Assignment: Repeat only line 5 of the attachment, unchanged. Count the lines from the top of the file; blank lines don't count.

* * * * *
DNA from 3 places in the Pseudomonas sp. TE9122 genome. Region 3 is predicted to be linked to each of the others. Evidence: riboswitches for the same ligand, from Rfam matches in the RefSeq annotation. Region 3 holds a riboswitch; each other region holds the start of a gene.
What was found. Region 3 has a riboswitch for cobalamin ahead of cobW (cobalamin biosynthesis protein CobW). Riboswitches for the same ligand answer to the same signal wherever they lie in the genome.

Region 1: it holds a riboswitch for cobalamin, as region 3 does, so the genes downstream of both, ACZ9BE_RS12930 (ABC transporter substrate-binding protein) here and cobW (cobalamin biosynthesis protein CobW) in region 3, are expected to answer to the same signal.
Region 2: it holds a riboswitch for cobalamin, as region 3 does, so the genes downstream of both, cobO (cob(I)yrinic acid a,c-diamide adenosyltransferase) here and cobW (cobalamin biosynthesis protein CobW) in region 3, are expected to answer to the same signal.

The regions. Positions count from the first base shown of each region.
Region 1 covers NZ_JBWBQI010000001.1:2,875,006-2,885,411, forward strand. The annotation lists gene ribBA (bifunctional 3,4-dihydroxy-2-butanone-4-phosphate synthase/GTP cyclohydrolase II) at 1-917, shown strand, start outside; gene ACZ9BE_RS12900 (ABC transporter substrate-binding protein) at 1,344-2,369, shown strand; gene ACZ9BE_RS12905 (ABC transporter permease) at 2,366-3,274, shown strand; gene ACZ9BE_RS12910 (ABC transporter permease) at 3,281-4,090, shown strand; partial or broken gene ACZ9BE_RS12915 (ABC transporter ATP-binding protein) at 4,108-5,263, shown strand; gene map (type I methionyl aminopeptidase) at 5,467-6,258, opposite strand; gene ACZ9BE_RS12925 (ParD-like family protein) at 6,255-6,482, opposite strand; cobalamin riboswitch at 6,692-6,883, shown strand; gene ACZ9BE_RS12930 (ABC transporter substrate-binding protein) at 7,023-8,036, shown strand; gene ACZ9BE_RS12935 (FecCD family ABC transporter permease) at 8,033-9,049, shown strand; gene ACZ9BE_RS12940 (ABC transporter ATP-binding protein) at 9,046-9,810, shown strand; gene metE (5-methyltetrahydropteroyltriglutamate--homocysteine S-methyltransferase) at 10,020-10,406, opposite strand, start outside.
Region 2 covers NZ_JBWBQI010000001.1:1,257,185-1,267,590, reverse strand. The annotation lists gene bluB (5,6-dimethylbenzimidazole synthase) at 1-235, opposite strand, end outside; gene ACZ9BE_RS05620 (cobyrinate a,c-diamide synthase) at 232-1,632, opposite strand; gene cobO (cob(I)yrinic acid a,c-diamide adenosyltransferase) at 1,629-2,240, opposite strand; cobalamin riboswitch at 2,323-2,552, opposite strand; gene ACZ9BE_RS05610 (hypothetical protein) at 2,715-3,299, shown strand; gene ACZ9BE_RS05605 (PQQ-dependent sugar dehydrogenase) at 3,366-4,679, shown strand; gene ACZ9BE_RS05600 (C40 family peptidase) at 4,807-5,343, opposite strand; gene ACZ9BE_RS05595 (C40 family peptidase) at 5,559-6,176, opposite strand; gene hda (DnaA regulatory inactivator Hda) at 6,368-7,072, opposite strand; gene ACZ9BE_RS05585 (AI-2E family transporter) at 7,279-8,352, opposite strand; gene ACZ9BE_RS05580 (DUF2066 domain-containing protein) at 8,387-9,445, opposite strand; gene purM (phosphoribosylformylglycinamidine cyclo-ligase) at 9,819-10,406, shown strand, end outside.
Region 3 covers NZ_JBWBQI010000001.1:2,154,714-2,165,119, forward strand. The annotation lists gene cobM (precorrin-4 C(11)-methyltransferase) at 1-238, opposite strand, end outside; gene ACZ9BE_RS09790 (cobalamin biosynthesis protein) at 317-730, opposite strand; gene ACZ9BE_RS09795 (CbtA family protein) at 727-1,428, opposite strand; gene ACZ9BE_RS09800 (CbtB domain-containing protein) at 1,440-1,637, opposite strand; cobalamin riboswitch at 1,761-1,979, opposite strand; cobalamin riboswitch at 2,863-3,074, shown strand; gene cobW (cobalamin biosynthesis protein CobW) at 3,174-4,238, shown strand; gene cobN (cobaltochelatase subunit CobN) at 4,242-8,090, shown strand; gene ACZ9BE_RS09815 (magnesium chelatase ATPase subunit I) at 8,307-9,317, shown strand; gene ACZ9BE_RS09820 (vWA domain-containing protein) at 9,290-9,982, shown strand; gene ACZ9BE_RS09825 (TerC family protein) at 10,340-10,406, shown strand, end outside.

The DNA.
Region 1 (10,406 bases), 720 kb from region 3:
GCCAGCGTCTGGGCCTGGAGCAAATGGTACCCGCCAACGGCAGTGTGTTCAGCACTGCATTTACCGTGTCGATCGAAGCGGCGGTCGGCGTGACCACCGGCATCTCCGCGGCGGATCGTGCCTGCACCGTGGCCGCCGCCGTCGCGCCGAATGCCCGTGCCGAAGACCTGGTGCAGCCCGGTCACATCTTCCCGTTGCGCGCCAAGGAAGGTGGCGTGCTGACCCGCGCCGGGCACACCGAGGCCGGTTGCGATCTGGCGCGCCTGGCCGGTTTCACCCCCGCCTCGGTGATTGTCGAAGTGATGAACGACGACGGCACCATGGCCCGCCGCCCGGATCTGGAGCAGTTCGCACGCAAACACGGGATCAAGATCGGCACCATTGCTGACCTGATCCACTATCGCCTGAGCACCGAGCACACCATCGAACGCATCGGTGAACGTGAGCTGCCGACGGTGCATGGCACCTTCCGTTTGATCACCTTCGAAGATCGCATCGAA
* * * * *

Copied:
The regions. Positions count from the first base shown of each region.